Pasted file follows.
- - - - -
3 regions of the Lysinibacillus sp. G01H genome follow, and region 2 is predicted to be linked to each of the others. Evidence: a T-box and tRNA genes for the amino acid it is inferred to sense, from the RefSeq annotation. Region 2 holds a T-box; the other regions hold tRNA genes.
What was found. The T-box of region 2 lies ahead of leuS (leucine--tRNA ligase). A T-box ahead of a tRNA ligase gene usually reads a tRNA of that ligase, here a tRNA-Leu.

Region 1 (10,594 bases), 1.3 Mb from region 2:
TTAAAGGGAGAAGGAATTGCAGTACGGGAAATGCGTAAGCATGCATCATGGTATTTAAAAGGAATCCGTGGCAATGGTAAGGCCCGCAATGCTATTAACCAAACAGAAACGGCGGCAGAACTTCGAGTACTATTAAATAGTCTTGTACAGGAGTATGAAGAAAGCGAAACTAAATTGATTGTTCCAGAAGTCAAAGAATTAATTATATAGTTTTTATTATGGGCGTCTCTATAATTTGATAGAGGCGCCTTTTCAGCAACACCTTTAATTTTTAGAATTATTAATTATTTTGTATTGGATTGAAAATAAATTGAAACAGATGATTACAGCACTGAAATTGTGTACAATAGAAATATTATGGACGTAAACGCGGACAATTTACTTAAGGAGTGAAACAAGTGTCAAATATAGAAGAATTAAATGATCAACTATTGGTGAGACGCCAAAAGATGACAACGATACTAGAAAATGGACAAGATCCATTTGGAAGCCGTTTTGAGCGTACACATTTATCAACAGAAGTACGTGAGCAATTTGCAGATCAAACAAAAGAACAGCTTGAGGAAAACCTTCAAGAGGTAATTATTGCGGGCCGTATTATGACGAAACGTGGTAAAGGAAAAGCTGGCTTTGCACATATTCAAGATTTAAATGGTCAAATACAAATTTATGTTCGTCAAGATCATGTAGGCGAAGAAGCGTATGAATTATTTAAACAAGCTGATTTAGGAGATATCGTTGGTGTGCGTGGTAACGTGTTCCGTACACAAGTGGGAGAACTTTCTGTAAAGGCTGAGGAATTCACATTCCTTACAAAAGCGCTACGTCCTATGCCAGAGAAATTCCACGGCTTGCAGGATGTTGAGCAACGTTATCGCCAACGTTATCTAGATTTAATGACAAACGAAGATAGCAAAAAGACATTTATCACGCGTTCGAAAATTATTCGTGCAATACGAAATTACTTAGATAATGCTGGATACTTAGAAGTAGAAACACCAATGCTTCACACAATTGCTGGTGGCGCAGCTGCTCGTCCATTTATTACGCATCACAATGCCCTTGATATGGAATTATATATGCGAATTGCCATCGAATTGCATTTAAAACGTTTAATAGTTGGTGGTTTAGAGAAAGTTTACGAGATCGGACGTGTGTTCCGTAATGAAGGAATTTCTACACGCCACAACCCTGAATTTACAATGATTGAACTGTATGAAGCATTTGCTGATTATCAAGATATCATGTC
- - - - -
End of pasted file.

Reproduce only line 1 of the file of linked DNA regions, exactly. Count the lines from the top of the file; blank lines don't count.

3 regions of the Lysinibacillus sp. G01H genome follow, and region 2 is predicted to be linked to each of the others. Evidence: a T-box and tRNA genes for the amino acid it is inferred to sense, from the RefSeq annotation. Region 2 holds a T-box; the other regions hold tRNA genes.